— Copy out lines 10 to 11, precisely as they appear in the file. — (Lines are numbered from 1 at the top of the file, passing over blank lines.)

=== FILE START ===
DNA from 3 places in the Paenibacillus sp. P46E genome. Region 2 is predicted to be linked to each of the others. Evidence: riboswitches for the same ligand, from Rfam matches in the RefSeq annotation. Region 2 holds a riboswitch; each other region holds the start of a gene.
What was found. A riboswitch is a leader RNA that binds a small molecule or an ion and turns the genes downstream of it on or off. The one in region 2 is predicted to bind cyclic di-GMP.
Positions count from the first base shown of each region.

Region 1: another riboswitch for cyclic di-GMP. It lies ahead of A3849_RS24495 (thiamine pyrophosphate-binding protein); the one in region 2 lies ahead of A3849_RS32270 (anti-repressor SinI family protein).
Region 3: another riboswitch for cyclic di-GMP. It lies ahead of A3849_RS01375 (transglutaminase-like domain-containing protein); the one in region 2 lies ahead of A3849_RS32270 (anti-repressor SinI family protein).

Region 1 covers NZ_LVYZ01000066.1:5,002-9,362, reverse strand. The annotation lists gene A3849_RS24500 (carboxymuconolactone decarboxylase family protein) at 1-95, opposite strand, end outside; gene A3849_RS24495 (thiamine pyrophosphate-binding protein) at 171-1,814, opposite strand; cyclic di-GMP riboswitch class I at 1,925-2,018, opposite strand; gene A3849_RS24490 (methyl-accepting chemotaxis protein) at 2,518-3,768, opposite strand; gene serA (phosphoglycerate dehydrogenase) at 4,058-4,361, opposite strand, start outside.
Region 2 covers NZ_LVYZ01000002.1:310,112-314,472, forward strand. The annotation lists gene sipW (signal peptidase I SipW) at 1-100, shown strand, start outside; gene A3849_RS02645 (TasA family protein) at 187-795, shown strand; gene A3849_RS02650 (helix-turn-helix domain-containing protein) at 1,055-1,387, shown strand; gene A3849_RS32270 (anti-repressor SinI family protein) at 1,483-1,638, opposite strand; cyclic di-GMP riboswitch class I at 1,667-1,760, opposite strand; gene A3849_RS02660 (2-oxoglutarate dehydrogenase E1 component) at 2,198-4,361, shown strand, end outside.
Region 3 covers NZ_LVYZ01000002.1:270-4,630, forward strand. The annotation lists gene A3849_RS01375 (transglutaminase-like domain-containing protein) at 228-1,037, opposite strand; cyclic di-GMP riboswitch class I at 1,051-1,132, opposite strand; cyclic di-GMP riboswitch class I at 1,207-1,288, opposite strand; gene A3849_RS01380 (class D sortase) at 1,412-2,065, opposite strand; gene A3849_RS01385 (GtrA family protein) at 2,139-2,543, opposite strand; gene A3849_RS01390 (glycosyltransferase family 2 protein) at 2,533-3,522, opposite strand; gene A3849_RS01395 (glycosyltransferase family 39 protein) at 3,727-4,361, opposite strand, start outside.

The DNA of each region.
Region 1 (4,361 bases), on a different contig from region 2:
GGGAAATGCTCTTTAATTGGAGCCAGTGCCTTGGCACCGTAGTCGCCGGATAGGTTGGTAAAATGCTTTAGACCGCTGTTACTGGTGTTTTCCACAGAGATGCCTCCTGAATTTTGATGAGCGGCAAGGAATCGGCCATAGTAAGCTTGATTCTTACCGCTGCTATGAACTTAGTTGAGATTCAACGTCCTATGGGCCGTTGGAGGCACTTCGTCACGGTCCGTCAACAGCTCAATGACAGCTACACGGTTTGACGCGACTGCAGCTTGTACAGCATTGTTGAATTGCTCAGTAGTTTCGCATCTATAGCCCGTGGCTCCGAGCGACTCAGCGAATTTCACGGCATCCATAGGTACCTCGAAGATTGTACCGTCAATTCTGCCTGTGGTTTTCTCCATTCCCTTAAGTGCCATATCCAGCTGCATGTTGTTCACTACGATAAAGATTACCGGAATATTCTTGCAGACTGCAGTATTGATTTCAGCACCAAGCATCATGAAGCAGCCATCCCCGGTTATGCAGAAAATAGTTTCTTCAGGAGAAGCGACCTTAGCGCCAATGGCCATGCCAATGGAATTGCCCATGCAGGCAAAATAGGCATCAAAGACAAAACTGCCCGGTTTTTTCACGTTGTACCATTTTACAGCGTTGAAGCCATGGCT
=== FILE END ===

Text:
Region 1 (4,361 bases), on a different contig from region 2:
GGGAAATGCTCTTTAATTGGAGCCAGTGCCTTGGCACCGTAGTCGCCGGATAGGTTGGTAAAATGCTTTAGACCGCTGTTACTGGTGTTTTCCACAGAGATGCCTCCTGAATTTTGATGAGCGGCAAGGAATCGGCCATAGTAAGCTTGATTCTTACCGCTGCTATGAACTTAGTTGAGATTCAACGTCCTATGGGCCGTTGGAGGCACTTCGTCACGGTCCGTCAACAGCTCAATGACAGCTACACGGTTTGACGCGACTGCAGCTTGTACAGCATTGTTGAATTGCTCAGTAGTTTCGCATCTATAGCCCGTGGCTCCGAGCGACTCAGCGAATTTCACGGCATCCATAGGTACCTCGAAGATTGTACCGTCAATTCTGCCTGTGGTTTTCTCCATTCCCTTAAGTGCCATATCCAGCTGCATGTTGTTCACTACGATAAAGATTACCGGAATATTCTTGCAGACTGCAGTATTGATTTCAGCACCAAGCATCATGAAGCAGCCATCCCCGGTTATGCAGAAAATAGTTTCTTCAGGAGAAGCGACCTTAGCGCCAATGGCCATGCCAATGGAATTGCCCATGCAGGCAAAATAGGCATCAAAGACAAAACTGCCCGGTTTTTTCACGTTGTACCATTTTACAGCGTTGAAGCCATGGCT